This past weekend was the first ever North American Canine Science Conference. It was open to people from all over the world studying any aspect of any canine species. A similar event called the Canine Science Forum has been happening every other year in Europe since 2008, and this gathering was modeled after it. The goal was to maintain the high scientific standards and keep the friendly atmosphere, and both goals were met. Although there were a number of talks about wolves, foxes and dingoes, the majority of the presentations were about our best friends, the domestic dog.
The range of topics was extraordinary with talks on evolution and domestication, behavioral genetics, play behavior, the social relationship between humans and dogs, stress, problem behavior in shelter dogs, detection dogs, food preferences, guide dogs, therapy dogs, hormones, clicker training, behavioral evaluations in shelters, helping extremely fearful dogs, attachment styles in dogs, hearing and vision impaired dogs, dogs’ problem solving abilities, and the social effects of synchronized behavior between people and dogs.
The biggest problem while attending the conference was deciding which talk to attend when there were concurrent sessions. The good news is that I never made a bad choice—perhaps it was not possible to do so. Like all 130 attendees, I spent the weekend reveling in the knowledge that was all around us, and in the knowledge that there are now so many people actively engaged in scientific research about canines that a conference such as this is possible. The word on the street is that many Europeans doubted that this conference would be possible much less a success because they were under the impression that there was not enough interest or research on this side of the pond for it to work.
The conference organizers hope to host another Canine Science Conference in two years. It’s a new and fantastic development that the amount of research in this area is substantial enough for an entire conference to focus on it.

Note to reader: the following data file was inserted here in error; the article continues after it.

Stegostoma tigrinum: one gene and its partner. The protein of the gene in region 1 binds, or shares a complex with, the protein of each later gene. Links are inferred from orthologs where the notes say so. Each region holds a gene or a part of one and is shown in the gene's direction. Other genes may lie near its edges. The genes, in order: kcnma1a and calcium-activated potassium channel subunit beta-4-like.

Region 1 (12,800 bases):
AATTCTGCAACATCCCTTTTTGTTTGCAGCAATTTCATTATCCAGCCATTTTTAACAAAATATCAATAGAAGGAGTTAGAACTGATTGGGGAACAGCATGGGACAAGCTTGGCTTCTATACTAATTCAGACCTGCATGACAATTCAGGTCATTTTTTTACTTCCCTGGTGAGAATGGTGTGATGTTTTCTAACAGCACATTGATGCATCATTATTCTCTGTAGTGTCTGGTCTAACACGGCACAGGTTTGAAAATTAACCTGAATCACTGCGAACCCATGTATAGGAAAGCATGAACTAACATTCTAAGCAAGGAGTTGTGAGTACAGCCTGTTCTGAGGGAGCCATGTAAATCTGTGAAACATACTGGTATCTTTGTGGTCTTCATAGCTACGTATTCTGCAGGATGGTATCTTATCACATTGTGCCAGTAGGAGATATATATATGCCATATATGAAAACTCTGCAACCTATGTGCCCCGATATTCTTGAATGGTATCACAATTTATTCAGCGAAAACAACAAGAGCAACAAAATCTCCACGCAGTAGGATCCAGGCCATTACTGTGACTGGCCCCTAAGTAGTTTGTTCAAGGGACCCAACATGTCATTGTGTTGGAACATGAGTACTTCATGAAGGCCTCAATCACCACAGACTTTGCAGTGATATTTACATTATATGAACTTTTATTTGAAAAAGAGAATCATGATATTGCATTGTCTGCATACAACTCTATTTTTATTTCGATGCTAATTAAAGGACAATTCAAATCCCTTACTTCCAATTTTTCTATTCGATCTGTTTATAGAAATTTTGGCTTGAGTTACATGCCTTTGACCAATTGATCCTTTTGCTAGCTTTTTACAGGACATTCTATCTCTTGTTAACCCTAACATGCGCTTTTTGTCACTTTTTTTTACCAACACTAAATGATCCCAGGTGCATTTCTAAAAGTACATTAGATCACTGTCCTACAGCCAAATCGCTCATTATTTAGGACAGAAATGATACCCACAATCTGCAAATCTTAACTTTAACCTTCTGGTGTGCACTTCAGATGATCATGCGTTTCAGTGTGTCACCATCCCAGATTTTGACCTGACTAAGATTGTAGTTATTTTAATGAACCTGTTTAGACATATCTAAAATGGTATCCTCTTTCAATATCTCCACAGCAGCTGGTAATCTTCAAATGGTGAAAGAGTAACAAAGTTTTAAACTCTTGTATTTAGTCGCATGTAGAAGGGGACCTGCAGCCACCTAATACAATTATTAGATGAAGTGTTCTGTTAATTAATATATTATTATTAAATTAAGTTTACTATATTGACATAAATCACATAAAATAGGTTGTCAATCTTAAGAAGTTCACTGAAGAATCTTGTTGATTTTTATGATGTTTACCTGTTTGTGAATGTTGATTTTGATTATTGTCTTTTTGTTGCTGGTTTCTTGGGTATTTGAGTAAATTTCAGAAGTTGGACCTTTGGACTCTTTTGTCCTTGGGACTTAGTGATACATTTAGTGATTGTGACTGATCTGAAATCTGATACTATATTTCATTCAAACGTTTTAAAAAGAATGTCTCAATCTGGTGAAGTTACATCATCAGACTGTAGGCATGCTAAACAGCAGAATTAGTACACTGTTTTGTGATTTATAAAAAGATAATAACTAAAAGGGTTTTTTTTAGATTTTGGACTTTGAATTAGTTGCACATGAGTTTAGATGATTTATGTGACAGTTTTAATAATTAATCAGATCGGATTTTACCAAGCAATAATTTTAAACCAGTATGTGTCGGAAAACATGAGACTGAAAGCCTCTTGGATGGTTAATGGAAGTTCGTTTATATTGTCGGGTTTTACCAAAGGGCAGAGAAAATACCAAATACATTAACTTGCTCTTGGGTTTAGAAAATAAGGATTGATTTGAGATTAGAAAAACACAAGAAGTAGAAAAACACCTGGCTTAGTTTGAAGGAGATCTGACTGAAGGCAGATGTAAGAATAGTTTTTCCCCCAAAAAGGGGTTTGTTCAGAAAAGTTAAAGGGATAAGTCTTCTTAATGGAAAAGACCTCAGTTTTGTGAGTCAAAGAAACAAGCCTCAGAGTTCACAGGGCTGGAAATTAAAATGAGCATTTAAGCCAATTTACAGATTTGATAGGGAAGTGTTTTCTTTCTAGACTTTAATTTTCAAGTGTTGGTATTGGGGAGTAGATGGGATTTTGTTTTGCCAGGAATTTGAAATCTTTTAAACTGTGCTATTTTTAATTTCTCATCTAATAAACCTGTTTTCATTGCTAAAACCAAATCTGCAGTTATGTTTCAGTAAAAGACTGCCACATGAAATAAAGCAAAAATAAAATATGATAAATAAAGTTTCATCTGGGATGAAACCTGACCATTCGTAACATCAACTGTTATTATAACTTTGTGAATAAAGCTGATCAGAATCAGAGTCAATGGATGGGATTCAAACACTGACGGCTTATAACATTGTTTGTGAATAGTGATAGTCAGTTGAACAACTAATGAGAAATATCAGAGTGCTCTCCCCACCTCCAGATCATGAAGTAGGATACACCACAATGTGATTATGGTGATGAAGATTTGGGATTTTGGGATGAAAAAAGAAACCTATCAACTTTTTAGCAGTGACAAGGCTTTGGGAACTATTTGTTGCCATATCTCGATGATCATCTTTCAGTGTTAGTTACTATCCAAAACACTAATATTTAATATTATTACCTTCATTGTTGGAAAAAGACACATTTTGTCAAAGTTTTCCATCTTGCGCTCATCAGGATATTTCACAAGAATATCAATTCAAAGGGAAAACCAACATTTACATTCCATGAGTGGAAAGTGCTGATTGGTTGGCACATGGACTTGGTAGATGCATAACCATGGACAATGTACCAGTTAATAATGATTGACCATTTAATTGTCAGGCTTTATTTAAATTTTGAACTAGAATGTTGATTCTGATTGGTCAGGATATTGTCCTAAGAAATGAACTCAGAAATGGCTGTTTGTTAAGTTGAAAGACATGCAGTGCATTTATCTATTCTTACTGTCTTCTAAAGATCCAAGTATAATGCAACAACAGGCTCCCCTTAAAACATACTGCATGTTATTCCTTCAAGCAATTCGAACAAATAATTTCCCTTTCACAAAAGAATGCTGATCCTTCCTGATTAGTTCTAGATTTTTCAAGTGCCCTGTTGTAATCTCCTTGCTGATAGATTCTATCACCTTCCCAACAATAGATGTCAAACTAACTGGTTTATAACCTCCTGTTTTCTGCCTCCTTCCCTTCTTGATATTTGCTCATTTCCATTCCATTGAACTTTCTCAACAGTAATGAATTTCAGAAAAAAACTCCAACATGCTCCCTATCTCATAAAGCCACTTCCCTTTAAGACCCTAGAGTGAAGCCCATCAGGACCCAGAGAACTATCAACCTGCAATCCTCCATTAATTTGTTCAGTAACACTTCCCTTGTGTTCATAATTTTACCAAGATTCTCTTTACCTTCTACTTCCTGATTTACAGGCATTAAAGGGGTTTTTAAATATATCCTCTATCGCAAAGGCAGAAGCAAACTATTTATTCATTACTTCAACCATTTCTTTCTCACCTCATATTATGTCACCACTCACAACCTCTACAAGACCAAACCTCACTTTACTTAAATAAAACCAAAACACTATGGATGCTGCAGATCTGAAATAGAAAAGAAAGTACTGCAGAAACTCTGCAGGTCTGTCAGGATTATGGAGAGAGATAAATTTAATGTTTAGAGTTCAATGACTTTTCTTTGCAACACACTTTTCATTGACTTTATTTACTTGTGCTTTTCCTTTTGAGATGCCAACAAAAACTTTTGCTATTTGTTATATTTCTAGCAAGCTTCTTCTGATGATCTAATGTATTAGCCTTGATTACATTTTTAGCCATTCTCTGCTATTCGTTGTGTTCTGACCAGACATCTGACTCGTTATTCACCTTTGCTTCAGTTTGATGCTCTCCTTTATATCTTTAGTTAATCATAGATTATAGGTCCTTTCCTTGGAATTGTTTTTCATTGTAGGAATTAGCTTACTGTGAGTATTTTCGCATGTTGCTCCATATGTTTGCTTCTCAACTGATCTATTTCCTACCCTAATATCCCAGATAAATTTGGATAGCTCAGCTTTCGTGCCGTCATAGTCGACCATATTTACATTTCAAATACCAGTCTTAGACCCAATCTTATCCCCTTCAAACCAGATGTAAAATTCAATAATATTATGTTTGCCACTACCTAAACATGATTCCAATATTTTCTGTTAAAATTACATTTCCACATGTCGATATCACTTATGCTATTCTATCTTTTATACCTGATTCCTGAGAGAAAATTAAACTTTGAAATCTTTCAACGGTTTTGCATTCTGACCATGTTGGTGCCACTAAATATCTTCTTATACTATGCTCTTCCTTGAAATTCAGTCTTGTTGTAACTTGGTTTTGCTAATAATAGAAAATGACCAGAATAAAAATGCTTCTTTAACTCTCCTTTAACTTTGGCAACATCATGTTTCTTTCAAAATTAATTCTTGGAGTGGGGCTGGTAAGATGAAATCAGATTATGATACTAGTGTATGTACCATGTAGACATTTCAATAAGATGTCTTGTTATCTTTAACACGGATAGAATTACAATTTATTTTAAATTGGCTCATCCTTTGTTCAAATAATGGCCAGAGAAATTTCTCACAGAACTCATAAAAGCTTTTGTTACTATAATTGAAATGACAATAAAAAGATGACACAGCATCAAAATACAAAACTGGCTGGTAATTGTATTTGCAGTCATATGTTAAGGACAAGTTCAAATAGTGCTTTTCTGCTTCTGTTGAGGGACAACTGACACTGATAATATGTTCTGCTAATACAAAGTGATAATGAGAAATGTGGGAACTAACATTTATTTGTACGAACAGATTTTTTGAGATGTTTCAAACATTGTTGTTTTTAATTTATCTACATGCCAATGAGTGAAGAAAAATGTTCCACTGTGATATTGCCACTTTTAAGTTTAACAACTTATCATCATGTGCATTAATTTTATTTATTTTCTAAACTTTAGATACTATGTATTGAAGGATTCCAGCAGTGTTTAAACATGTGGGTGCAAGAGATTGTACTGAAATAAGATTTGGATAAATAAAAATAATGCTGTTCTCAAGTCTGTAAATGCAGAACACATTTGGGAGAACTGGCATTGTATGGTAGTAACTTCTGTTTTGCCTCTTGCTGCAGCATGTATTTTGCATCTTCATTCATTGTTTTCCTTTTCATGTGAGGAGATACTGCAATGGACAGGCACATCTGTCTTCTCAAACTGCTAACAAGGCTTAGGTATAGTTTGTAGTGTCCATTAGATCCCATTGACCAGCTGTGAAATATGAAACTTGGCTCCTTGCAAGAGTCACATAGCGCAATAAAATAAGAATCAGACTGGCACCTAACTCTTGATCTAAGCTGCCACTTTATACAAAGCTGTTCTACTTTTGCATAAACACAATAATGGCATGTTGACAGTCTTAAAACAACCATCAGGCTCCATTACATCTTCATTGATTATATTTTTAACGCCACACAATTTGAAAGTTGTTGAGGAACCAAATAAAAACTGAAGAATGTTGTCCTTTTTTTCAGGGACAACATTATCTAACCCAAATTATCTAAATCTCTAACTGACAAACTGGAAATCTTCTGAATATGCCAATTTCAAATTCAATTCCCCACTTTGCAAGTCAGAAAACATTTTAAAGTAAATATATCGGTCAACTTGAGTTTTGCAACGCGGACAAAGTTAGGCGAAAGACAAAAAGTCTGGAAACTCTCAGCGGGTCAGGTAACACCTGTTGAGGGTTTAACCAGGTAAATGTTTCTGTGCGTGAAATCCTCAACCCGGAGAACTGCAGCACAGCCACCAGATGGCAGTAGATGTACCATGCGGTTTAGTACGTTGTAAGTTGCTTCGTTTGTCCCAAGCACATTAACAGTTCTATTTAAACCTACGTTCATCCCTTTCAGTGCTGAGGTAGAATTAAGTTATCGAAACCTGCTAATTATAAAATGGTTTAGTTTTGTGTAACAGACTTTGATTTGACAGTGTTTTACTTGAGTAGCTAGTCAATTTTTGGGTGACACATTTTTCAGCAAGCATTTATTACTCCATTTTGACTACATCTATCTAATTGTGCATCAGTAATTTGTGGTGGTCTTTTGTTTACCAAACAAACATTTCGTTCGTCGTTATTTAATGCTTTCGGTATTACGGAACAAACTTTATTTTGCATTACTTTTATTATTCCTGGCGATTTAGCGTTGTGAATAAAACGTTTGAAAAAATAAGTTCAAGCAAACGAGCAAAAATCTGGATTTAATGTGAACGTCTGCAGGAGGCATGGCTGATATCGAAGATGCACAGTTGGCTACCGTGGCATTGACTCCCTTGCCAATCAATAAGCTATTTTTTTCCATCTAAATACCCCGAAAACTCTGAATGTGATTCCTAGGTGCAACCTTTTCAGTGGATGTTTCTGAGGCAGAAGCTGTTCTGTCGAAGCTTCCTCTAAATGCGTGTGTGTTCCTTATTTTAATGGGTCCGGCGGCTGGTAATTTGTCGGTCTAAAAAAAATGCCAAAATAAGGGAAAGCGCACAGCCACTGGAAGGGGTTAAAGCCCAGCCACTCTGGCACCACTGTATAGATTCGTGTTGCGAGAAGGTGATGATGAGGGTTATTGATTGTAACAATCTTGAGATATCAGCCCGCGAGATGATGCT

Dog's name and age? Bear and Moose, 8 years old
Can you tell us how you named your dogs?
Bear's name is self-explanatory, but she also harvests the qualities of a bear: powerful, yet sensitive and intelligent. And Moose, well if you give a moose a muffin...he'll ask for some jam to go with.
After breaking my hand, I was going to be out of work for 2 weeks. I wanted a dog to bond with, keep me company, and go explore with so I went to the rescue during my down time. The shelter was filled with Chihuahuas... it was loud and chaotic! But I witnessed the sweetest, fluffiest dog, sitting quietly and patiently at the front of her cage. Bear. The calm in the chaos. I knew she was meant to be.
Pick the dog that’s right for you, not the dog that is popular right now!
The canine actors that people see in the media affect which dogs they choose to purchase or adopt. It’s been well documented that certain type of dogs become popular when they are featured in the movies or on TV. The most famous example is the mad rush for Dalmatians after the movie 101 Dalmatians came out, but it has happened with many breeds over the years.
All too often, the breed du jour is far too active or intense to suit many families. There are exceptions, both with families who are a good match for such dogs or with an individual dog who is not typical of the breed. However, choosing a dog based on what you see in the media, even if you do it subconsciously, can so often lead to trouble.